Now, to update in the last year, No Labels has kind of had a tough go at it, partially because their entire strategy is premised on the idea of attracting a top tier candidate to join their ticket. Now, the person they have most tried to float is Senator Joe Manchin of West Virginia, who is the more centrist Democrat who has already announced that he won’t be running for re-election in November. He just said last week that he would not run as a third party candidate and close the door on the prospect of working with No Labels.

Now, this was their top choice. This is someone who is doing a listening tour, talking about the need for bipartisanship, and is really the avatar for centrism in DC as a whole. But because of the low likelihood of success from a third party candidate and considering that Manchin is someone who does remain close to President Biden, it’s not particularly a surprise that he decided not to eventually join the No Labels ticket. But it does strike a big blow to the unity ticket that they wanted to project because their top candidate that they wanted to lead that has now bowed out.

The other candidates they’ve talked about have also made different decisions. So Larry Hogan, the former Republican governor of Maryland, who No Labels is trying to entice, he just announced that he was going to be running for Senate in Maryland. So that’s going to be a tough race, but more importantly, he’s not taking the presidential option. And the drop off between those type of candidates and who else they could get is so big that it’s really created a difficult position for No Labels to be in because if they don’t have a candidate to actualize a lot of that signing work, a lot of that ballot access work, it all kind of crumbles.

So if you’re recognizing a theme here, it’s that our system makes it very difficult for these third party options to succeed. If you want to be president, the hardest thing to do is to try to do that without the Democratic or Republican parties. This unique situation, because of the distastefulness of candidates, has created a different space so the RFKs, so the other parties can garner more interest. And the closeness of our elections mean that that interest might really matter.

But for the broader question, for the listener question of will these third party options mean that we don’t have Trump v Biden, I think that answer is clearly no. What they can do is complicate the calculus of how Trump versus Biden might play out or impact the type of issues they have to address. Or they could become a vessel for people to lodge their distaste.

It would not surprise me if we end this year with the highest number of third party votes we’ve had in a long time, and that will certainly matter. But it is overwhelmingly likely, because of the way that our political process works, that the next president is either the Democratic or Republican nominee.

anna foley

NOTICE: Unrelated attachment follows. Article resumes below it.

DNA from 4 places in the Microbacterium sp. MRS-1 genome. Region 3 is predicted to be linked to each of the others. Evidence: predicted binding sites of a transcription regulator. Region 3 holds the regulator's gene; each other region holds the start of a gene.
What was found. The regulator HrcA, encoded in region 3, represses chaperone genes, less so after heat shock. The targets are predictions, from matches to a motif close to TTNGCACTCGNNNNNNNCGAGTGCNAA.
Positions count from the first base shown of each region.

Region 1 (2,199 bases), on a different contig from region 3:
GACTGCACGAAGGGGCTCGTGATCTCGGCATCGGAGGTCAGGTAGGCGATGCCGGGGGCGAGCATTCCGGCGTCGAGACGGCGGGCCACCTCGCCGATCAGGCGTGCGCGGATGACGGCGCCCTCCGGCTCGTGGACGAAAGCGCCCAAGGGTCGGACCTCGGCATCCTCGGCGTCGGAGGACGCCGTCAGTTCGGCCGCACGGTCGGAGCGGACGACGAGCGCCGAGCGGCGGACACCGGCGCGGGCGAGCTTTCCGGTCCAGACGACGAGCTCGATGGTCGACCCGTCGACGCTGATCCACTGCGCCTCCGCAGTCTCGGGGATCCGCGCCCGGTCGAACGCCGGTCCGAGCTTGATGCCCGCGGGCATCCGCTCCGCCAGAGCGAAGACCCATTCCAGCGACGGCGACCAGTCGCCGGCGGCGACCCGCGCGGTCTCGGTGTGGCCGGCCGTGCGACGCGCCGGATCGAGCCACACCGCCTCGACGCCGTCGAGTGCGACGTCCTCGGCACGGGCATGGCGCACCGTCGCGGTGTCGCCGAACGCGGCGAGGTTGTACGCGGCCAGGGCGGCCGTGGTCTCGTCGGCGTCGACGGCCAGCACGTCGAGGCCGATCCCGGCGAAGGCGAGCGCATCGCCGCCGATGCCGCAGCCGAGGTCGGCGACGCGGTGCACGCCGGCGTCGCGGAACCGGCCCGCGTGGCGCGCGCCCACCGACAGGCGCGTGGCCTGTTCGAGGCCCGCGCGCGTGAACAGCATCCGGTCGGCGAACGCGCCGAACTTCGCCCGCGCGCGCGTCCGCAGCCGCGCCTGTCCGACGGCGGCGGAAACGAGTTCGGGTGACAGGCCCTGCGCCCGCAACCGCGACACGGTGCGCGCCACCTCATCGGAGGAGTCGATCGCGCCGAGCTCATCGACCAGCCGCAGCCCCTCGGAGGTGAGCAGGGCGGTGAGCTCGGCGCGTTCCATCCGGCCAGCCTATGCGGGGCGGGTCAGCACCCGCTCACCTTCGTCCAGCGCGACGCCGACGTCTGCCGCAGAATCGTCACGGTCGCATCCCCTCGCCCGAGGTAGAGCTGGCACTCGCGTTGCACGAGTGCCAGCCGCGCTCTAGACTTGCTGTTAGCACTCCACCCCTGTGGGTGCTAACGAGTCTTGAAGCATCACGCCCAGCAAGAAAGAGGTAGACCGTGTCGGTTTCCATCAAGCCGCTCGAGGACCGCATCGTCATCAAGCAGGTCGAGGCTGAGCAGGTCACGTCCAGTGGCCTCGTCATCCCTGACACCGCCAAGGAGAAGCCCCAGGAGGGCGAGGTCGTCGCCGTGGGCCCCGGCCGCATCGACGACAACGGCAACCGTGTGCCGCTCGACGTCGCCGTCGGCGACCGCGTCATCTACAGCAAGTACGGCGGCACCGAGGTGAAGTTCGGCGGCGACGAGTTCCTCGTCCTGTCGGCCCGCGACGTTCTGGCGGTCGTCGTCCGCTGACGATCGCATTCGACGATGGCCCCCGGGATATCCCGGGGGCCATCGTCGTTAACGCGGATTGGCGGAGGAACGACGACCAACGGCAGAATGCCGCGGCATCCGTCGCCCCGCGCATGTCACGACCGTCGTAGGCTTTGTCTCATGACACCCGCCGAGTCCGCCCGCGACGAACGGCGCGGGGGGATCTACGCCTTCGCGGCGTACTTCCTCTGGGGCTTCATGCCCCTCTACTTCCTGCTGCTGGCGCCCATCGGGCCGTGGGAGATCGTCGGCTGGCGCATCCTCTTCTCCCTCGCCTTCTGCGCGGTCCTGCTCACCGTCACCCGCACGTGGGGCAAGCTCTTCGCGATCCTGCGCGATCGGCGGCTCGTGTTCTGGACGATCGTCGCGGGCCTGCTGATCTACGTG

Thank you.

astead herndon

Thanks, Anna, appreciate it. (MUSIC PLAYING)

Thanks so much for the questions. We’ll keep answering them regularly on the show, so keep sending them in. And we’re game to tackle whatever you’re curious about from the top of the ticket on down, from the serious to the political trivia you’ve always wondered about. Here’s a couple of mine.

What’s with the donkeys and the elephants? Do celebrity endorsements actually matter? Email us at [email protected]. That’s [email protected]. And tell us what you think of the show, too. Have a great day.

(MUSIC PLAYING)

That’s the run up for Thursday, February 22, 2024. Now, the rundown.

speaker 3

Now, to the race for the White House. The South Carolina Republican primary is set for this upcoming Saturday.

astead herndon

Former President Donald Trump and former governor of South Carolina Nikki Haley have been campaigning all over the state ahead of this weekend’s contest there. Trump goes in as the overwhelming favorite. In one recent poll, the former President leads Haley 63-35 among those very likely to vote in the primary.

In a Fox News town hall with Laura Ingraham in Greenville, South Carolina, on Tuesday night —

donald trump

She’s not working. She’s here. She’s down by 30, 35 points, and everybody knows her. You’re not supposed to lose your home state. Shouldn’t happen anyway, and she’s losing it bigly — big, I mean, really. I said bigly and bigly —

Losing it bigly, but —

astead herndon

— Trump took on Haley directly. Meanwhile, Haley continues on her bus tour throughout the state.

nikki haley

I refuse to quit. South Carolina will vote on Saturday, but on Sunday, I’ll still be running for president. I’m not going anywhere.

astead herndon

Instead, she plans to continue campaigning beyond South Carolina no matter the result. We’re three days away from the South Carolina Republican primary and 257 days away from the general election. See you next week.

(MUSIC PLAYING)

“The Run Up” is reported by me, Astead Herndon, and produced by Elisa Gutierrez, Caitlin O’Keefe, and Anna Foley. It’s edited by Rachel Dry, Lisa Tobin, and Frannie Carr Toth with original music by Dan Powell, Marion Lozano, Pat McCusker, Diane Wong, Sophia Lanman, and Elisheba Ittoop. It was mixed by Sophia Lanman and fact checked by Caitlin Love.

Special thanks to Paula Szuchman, Sam Dolnick, Larissa Anderson, David Halbfinger, Maddy Masiello, Mahima Chablani, Jeffrey Miranda, and Jennifer Poyant. And finally, if you like the show and want to get updates on latest episodes, follow our feed wherever you get your podcasts. Thanks for listening, y’all.

(MUSIC PLAYING)